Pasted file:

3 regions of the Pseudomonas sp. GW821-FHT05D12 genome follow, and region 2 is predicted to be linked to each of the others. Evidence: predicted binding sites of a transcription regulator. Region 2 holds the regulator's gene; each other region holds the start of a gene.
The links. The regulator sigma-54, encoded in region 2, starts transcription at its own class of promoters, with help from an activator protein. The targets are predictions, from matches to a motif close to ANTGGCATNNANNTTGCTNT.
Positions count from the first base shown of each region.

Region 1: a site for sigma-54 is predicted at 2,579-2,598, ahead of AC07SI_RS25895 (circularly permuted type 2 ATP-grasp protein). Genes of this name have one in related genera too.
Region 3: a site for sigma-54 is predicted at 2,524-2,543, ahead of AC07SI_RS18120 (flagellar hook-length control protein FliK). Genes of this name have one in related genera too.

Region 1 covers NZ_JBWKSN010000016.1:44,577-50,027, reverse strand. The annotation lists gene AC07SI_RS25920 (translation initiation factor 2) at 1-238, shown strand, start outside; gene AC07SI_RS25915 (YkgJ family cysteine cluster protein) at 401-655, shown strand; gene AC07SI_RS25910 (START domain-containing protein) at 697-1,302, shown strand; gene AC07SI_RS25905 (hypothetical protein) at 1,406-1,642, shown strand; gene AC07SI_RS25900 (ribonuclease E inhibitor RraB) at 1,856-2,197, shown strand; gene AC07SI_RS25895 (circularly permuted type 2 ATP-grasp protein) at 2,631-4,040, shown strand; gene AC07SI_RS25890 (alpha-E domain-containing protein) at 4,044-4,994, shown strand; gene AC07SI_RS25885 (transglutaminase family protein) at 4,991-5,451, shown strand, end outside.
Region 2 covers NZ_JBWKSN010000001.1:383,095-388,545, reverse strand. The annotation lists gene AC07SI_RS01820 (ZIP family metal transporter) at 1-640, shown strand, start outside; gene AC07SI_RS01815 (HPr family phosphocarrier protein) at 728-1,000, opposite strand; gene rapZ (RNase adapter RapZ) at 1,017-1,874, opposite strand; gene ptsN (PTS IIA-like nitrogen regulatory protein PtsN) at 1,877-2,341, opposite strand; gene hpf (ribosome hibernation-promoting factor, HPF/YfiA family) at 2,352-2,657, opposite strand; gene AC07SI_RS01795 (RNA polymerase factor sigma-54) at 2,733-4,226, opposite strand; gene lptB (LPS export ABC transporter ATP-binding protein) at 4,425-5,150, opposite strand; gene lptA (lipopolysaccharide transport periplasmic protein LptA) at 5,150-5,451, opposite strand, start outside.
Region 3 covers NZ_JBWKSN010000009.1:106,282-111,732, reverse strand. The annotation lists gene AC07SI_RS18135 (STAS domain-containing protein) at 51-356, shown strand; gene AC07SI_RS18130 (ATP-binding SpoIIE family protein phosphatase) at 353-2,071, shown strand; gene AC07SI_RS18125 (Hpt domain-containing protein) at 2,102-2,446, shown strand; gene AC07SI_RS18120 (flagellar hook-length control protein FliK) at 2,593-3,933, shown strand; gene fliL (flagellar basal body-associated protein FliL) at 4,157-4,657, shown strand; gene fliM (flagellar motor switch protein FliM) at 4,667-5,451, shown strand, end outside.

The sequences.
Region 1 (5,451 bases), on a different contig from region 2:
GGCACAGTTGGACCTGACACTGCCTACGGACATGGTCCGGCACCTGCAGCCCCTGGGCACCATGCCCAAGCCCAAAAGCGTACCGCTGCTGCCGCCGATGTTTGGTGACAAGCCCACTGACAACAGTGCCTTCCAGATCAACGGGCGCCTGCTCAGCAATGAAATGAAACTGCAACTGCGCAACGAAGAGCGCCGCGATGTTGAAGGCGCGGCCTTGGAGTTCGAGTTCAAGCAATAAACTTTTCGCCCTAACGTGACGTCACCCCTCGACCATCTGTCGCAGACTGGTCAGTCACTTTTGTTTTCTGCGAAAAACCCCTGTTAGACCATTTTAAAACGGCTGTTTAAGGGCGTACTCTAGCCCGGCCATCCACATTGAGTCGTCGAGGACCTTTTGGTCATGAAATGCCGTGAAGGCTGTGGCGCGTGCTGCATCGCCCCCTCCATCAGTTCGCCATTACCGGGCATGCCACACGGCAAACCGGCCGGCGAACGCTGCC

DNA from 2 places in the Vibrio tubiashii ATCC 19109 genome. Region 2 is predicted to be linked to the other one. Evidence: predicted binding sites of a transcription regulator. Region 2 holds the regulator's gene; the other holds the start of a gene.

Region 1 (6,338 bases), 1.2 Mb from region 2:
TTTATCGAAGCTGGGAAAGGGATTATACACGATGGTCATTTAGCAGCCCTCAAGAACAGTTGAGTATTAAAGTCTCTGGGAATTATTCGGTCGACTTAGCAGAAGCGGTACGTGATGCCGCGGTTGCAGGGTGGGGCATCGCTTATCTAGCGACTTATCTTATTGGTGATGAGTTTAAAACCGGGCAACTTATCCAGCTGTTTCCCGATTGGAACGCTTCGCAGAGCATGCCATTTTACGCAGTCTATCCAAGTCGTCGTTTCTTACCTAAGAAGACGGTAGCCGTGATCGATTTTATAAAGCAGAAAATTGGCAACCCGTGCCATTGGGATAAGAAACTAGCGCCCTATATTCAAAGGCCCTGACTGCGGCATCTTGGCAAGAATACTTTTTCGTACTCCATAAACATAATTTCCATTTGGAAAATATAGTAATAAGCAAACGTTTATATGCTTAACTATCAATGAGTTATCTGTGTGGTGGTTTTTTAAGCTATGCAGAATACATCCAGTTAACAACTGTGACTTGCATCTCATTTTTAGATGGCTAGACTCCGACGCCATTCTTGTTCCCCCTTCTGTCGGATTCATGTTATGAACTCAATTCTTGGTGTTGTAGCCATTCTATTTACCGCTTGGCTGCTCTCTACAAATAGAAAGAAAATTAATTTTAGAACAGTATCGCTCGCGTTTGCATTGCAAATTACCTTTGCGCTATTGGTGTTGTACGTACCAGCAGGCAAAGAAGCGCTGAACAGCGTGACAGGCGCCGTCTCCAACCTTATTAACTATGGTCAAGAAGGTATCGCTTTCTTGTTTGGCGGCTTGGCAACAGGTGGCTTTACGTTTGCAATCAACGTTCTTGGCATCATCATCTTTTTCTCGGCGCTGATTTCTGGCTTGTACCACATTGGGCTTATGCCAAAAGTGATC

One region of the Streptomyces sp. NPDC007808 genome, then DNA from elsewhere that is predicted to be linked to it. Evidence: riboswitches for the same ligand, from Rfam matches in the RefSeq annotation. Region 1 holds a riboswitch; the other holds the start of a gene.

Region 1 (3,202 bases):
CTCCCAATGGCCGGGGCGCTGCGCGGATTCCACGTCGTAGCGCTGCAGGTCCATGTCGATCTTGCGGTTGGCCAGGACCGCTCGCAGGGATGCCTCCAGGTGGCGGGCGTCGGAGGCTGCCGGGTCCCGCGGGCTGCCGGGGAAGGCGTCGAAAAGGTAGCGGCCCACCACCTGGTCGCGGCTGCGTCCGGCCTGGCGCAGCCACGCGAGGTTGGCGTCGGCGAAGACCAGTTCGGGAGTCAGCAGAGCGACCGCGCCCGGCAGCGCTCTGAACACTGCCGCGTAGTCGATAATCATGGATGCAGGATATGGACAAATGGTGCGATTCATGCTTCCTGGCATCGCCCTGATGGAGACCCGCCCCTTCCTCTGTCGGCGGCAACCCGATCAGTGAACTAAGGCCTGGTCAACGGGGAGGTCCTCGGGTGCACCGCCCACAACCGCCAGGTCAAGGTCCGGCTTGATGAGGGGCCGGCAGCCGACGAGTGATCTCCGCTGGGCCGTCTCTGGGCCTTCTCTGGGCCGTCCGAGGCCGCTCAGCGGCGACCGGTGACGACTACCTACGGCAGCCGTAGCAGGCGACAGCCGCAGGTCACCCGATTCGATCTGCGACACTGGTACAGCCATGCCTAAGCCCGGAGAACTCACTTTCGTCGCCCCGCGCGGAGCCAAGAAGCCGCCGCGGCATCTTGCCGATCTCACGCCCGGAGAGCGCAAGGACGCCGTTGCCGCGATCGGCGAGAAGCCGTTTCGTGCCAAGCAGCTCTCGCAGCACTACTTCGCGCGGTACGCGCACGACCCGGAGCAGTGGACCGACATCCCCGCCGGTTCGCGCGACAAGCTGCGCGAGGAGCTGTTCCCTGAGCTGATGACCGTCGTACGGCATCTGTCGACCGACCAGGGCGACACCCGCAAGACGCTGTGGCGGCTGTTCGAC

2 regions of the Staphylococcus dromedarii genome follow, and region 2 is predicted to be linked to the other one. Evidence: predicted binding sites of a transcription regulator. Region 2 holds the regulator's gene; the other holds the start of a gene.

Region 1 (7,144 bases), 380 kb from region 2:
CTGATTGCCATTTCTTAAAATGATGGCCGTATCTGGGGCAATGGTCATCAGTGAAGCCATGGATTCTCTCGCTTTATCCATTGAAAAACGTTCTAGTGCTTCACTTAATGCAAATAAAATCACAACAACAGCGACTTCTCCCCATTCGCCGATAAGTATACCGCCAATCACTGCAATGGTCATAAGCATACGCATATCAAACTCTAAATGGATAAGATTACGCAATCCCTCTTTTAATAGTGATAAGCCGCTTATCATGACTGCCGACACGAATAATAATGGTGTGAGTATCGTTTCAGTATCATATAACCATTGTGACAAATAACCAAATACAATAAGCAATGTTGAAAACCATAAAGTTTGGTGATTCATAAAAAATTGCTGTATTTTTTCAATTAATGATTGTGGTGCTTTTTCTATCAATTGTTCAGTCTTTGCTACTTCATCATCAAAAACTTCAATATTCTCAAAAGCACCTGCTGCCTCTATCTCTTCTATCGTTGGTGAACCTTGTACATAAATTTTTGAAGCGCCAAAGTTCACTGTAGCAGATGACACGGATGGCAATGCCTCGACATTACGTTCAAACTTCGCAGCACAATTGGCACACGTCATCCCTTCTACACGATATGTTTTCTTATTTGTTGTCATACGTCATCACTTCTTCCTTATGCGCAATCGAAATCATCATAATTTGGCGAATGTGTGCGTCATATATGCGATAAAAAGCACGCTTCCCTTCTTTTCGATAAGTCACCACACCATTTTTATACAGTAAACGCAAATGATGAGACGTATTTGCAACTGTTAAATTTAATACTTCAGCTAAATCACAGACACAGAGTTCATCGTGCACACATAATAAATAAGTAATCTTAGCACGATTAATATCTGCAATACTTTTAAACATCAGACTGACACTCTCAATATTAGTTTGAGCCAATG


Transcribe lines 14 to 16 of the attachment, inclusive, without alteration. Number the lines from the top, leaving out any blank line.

TTTATCGAAGCTGGGAAAGGGATTATACACGATGGTCATTTAGCAGCCCTCAAGAACAGTTGAGTATTAAAGTCTCTGGGAATTATTCGGTCGACTTAGCAGAAGCGGTACGTGATGCCGCGGTTGCAGGGTGGGGCATCGCTTATCTAGCGACTTATCTTATTGGTGATGAGTTTAAAACCGGGCAACTTATCCAGCTGTTTCCCGATTGGAACGCTTCGCAGAGCATGCCATTTTACGCAGTCTATCCAAGTCGTCGTTTCTTACCTAAGAAGACGGTAGCCGTGATCGATTTTATAAAGCAGAAAATTGGCAACCCGTGCCATTGGGATAAGAAACTAGCGCCCTATATTCAAAGGCCCTGACTGCGGCATCTTGGCAAGAATACTTTTTCGTACTCCATAAACATAATTTCCATTTGGAAAATATAGTAATAAGCAAACGTTTATATGCTTAACTATCAATGAGTTATCTGTGTGGTGGTTTTTTAAGCTATGCAGAATACATCCAGTTAACAACTGTGACTTGCATCTCATTTTTAGATGGCTAGACTCCGACGCCATTCTTGTTCCCCCTTCTGTCGGATTCATGTTATGAACTCAATTCTTGGTGTTGTAGCCATTCTATTTACCGCTTGGCTGCTCTCTACAAATAGAAAGAAAATTAATTTTAGAACAGTATCGCTCGCGTTTGCATTGCAAATTACCTTTGCGCTATTGGTGTTGTACGTACCAGCAGGCAAAGAAGCGCTGAACAGCGTGACAGGCGCCGTCTCCAACCTTATTAACTATGGTCAAGAAGGTATCGCTTTCTTGTTTGGCGGCTTGGCAACAGGTGGCTTTACGTTTGCAATCAACGTTCTTGGCATCATCATCTTTTTCTCGGCGCTGATTTCTGGCTTGTACCACATTGGGCTTATGCCAAAAGTGATC

One region of the Streptomyces sp. NPDC007808 genome, then DNA from elsewhere that is predicted to be linked to it. Evidence: riboswitches for the same ligand, from Rfam matches in the RefSeq annotation. Region 1 holds a riboswitch; the other holds the start of a gene.

Region 1 (3,202 bases):